Monday, December 1, 2008

doing a little good

i guess at some point we should talk about faith. not religion, per se, but faith. and by that, i don't necessarily even mean faith in God. as Shepherd Book tells Mal in Serenity, "Why, when I talk about faith, do you always assume I'm talking about God? I don't care what you believe in, just believe in it."

for me, i use "faith" in this instance as the code by which we live our lives. your code may be different from mine, and that's fine. but hey, it's my blog. so let's talk about my faith. it's weak, and it crumbles. as i get older, it gets harder for me to know what to do with it. but i'm proud of it, just the same. one of the key elements of my adult faith -- i almost said my "new" faith -- is that it should help others. i like to think that good Christianity should have an active side, that it shouldn't mean church on Sundays and the occasional sawbuck in the collection plate. my faith should mean helping other people.

our church (meaning Misty's and mine) has a food pantry, which helps several families every week. the church is pretty good about giving patrons staples: canned veggies, soups, maybe some rice, some beans, pasta. Misty and i have volunteered there occasionally, but i'll tell you this: it's hard. it's hard to see that need in people and not be moved. our friends Ashley and Benji run the place pretty much every weekend. i don't know how they do it. food pantries run on marginal budgets at best, and they need help. (sloppy, intrusive editor's note: I can't figure out how to write this next part without sounding like I'm patting myself on the back. I'm not trying to do that at all, I swear. So if I come off like a jerk, I'm sorry.) last night, Misty and i hit wal-mart, and i don't really know what came over me. i went in to get a new wallet (mine is worn slap out). but i scooped up canned hams and chopped chicken ... cleared a couple of shelves, as a matter of fact. and wished i could do more. it looked like a lot, sitting in the buggy. but the reality is that there are people in Tuscaloosa who are hungry and homeless -- people who will go without food or shelter this holiday season. the reality is that $60 in canned meats might last a couple of weeks at the food pantry, since it's open only one day a week. after that, they'll need more.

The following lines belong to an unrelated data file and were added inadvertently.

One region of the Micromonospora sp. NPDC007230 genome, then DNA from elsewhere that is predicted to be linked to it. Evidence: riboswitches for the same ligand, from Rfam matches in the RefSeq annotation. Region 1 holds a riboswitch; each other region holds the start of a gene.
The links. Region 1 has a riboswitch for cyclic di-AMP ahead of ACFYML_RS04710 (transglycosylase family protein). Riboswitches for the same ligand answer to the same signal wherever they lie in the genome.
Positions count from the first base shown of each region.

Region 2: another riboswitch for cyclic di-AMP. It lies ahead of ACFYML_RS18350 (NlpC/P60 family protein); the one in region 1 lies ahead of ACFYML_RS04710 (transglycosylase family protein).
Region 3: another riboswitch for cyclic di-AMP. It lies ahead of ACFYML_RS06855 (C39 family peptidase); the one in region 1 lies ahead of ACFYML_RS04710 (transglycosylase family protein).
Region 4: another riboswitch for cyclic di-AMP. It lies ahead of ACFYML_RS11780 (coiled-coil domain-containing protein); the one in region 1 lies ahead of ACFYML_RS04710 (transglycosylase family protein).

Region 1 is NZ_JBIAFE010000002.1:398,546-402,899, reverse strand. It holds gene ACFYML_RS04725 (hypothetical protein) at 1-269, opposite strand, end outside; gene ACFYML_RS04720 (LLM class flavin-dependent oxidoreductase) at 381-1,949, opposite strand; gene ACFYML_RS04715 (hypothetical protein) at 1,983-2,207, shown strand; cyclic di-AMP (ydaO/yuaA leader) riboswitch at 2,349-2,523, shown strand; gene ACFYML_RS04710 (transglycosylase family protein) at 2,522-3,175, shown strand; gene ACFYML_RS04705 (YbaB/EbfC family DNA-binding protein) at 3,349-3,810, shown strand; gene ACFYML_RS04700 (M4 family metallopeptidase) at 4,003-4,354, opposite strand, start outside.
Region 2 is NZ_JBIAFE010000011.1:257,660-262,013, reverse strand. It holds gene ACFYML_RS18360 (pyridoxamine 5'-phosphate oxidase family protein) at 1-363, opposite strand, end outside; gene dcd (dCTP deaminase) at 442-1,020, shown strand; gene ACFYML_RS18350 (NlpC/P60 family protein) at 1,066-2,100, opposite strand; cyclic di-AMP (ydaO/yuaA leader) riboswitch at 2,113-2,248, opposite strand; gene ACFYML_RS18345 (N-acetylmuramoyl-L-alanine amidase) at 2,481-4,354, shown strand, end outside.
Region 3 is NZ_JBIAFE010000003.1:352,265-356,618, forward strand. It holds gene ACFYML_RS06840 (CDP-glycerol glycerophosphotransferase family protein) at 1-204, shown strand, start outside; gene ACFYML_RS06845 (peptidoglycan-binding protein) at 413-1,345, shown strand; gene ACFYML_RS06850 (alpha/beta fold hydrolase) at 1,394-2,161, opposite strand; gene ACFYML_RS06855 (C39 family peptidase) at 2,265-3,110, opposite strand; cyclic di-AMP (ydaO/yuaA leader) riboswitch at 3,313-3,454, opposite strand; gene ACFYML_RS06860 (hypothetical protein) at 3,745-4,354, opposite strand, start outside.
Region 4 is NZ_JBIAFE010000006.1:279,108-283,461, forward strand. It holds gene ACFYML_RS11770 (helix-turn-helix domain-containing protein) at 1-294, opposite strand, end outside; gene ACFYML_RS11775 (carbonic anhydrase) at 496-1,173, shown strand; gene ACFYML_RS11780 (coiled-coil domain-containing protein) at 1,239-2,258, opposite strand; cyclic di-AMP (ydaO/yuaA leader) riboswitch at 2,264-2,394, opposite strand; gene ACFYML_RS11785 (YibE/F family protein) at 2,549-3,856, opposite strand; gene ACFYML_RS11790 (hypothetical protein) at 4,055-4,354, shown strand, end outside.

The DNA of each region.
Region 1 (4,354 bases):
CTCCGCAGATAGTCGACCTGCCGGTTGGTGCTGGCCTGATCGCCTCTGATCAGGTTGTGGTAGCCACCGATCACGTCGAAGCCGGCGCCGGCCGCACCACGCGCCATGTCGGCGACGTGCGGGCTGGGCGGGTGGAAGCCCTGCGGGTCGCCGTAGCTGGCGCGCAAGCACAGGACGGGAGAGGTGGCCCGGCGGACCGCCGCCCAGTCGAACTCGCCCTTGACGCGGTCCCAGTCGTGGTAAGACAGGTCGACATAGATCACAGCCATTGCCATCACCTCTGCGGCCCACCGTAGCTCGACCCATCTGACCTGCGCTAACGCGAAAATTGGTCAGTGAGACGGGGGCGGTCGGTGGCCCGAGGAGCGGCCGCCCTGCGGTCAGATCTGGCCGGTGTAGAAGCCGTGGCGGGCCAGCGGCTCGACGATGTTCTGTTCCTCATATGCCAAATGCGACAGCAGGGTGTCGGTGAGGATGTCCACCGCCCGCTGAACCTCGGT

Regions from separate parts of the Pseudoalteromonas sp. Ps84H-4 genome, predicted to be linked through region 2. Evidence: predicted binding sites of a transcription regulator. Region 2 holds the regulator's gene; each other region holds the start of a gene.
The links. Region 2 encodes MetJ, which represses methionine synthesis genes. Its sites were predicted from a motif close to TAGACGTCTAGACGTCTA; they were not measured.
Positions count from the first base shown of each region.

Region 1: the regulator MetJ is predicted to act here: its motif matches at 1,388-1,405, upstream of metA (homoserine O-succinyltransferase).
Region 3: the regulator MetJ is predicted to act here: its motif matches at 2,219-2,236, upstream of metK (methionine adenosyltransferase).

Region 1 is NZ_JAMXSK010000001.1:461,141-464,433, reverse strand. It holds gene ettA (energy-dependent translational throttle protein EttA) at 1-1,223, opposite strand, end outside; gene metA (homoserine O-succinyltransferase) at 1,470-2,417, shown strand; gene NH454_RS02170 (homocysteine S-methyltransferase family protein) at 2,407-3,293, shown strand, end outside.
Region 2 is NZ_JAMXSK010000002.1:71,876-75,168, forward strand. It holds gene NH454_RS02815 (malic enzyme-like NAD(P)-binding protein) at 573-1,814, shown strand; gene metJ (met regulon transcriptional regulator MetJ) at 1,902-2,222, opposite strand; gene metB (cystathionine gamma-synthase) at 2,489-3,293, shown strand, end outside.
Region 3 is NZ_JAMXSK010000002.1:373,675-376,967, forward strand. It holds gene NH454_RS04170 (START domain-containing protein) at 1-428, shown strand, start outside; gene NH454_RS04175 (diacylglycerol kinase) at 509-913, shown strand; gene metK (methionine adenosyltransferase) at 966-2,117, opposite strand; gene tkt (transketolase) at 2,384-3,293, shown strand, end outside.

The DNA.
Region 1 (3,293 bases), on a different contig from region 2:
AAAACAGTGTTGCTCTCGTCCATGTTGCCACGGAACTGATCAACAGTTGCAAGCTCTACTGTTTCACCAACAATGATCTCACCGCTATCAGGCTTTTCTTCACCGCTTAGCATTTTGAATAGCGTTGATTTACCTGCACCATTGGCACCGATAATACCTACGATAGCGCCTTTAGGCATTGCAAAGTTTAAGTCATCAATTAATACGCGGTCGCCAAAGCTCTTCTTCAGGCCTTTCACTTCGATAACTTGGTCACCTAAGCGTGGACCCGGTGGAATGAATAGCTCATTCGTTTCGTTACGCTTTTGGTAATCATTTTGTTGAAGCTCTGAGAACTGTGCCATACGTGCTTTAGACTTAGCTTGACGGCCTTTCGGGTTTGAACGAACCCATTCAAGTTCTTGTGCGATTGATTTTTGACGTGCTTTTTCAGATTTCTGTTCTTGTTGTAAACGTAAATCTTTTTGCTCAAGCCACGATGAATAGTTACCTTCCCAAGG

i didn't do much, and that aggravates me. i start thinking about it -- about the state of poverty in Tuscaloosa, in Alabama, in our nation and our world -- and it gets overwhelming. i'm a fat guy. i like to eat. and i feel bad for those who don't have enough money to do that. or to clothe their children. and that's where my faith is stretched to its thinnest point, i think: what can i do, realistically, to help? how do you battle something as global as poverty or hunger? people who are smarter, more globally aware, more conscientious, than me can't even answer that question.

on a global scale? there's not much i can do. nor at a national or state level. but i can help someone have meat to go with their meal. i can help right here, right now. how do you tell someone about God's love when all they can think of is their empty belly? love is a word that's come easily to me in the past. it's an easy word for most people to say. but it's not an easy thing to do, not an easy thing to live up to. but i'm trying.

and i guess that's where my faith is today.